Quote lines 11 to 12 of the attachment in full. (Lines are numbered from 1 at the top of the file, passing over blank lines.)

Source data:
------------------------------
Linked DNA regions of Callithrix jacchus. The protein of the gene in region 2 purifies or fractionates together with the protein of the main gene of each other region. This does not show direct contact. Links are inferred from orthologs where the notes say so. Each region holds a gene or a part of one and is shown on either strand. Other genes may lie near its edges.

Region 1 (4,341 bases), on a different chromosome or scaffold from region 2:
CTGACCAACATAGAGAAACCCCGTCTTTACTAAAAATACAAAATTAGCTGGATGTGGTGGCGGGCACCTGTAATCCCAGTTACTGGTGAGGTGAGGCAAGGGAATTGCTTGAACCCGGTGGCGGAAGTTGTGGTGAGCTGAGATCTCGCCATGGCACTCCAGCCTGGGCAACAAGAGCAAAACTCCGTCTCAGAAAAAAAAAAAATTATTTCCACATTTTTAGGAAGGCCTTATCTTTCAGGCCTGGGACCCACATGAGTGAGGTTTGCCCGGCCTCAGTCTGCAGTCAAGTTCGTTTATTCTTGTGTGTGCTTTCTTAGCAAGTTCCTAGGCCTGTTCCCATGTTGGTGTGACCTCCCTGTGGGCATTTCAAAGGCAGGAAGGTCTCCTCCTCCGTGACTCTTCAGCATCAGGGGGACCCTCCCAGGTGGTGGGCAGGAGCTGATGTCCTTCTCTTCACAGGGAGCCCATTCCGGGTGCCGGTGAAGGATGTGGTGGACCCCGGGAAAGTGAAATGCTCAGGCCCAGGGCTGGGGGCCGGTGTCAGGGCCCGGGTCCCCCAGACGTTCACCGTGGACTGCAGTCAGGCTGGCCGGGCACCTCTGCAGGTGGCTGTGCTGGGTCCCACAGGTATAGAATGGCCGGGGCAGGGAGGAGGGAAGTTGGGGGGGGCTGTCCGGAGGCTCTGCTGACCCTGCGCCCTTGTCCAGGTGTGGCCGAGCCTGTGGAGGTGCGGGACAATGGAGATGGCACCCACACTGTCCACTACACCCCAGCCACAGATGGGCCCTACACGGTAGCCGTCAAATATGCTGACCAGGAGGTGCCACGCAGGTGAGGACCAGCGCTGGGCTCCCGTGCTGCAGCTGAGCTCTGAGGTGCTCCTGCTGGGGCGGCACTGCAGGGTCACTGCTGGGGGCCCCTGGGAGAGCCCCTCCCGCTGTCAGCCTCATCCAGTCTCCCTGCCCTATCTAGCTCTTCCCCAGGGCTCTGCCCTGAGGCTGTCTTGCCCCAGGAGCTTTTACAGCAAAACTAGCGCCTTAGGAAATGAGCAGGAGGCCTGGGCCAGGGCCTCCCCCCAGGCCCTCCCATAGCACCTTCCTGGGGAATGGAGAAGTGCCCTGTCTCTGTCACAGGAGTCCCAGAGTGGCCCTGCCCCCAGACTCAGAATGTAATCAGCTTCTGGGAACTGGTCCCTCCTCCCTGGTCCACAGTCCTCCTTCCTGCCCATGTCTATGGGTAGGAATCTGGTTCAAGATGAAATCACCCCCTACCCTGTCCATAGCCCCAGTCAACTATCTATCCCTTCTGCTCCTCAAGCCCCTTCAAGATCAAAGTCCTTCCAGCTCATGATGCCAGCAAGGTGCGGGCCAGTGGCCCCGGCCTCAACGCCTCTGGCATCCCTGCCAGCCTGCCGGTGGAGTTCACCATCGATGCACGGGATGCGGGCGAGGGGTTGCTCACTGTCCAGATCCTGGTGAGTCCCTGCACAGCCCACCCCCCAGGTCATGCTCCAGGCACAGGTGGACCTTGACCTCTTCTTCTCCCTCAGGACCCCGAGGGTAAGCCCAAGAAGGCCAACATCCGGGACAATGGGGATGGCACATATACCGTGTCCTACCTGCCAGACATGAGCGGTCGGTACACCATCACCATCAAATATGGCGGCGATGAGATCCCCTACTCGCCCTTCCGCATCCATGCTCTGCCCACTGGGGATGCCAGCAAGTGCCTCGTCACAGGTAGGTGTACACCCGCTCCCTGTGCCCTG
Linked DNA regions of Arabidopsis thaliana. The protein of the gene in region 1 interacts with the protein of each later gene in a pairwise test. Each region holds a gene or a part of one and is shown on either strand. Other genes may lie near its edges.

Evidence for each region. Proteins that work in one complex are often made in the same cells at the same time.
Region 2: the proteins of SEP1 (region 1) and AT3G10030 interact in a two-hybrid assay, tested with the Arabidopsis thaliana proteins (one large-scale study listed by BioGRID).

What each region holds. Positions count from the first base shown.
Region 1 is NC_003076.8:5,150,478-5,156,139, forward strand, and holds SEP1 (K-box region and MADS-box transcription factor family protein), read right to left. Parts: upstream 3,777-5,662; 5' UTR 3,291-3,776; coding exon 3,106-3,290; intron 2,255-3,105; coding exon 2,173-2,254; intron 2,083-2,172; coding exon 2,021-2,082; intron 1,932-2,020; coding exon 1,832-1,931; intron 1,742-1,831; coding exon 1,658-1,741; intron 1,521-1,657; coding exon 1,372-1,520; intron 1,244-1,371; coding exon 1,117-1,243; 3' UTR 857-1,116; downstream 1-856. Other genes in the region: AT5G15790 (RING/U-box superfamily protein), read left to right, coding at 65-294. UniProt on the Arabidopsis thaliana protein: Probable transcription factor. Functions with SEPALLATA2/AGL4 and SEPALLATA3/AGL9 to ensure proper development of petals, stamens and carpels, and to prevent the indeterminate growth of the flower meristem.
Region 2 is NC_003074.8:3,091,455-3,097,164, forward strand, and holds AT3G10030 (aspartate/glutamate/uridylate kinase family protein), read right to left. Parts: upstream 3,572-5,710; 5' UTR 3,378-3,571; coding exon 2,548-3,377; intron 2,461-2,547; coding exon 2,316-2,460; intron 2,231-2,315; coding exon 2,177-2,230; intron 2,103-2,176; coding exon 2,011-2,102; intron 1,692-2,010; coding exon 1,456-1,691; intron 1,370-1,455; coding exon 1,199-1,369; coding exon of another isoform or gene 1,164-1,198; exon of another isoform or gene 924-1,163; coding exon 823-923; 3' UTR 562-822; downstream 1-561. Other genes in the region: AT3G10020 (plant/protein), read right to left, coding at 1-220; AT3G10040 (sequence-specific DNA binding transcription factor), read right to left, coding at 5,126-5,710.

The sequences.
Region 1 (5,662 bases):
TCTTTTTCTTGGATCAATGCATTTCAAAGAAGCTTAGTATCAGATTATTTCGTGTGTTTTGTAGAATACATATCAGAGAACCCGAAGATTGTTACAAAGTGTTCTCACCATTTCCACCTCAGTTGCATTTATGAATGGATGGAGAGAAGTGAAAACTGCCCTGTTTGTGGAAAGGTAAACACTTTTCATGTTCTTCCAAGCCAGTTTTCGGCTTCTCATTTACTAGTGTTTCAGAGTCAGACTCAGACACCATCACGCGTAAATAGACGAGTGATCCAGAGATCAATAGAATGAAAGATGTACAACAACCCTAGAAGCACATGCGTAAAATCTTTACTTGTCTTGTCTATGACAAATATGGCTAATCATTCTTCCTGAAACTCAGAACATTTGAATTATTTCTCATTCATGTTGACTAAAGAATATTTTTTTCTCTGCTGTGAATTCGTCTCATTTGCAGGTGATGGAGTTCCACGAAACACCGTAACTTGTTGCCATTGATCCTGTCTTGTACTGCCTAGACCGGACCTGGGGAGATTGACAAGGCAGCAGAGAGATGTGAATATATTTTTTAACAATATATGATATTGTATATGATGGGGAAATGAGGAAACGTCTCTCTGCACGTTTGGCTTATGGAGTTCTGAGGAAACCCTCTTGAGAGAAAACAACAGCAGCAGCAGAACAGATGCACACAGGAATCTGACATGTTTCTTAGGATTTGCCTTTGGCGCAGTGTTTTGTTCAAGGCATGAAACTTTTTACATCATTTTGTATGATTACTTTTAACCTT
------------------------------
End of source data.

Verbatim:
Region 1 (5,662 bases):
TCTTTTTCTTGGATCAATGCATTTCAAAGAAGCTTAGTATCAGATTATTTCGTGTGTTTTGTAGAATACATATCAGAGAACCCGAAGATTGTTACAAAGTGTTCTCACCATTTCCACCTCAGTTGCATTTATGAATGGATGGAGAGAAGTGAAAACTGCCCTGTTTGTGGAAAGGTAAACACTTTTCATGTTCTTCCAAGCCAGTTTTCGGCTTCTCATTTACTAGTGTTTCAGAGTCAGACTCAGACACCATCACGCGTAAATAGACGAGTGATCCAGAGATCAATAGAATGAAAGATGTACAACAACCCTAGAAGCACATGCGTAAAATCTTTACTTGTCTTGTCTATGACAAATATGGCTAATCATTCTTCCTGAAACTCAGAACATTTGAATTATTTCTCATTCATGTTGACTAAAGAATATTTTTTTCTCTGCTGTGAATTCGTCTCATTTGCAGGTGATGGAGTTCCACGAAACACCGTAACTTGTTGCCATTGATCCTGTCTTGTACTGCCTAGACCGGACCTGGGGAGATTGACAAGGCAGCAGAGAGATGTGAATATATTTTTTAACAATATATGATATTGTATATGATGGGGAAATGAGGAAACGTCTCTCTGCACGTTTGGCTTATGGAGTTCTGAGGAAACCCTCTTGAGAGAAAACAACAGCAGCAGCAGAACAGATGCACACAGGAATCTGACATGTTTCTTAGGATTTGCCTTTGGCGCAGTGTTTTGTTCAAGGCATGAAACTTTTTACATCATTTTGTATGATTACTTTTAACCTT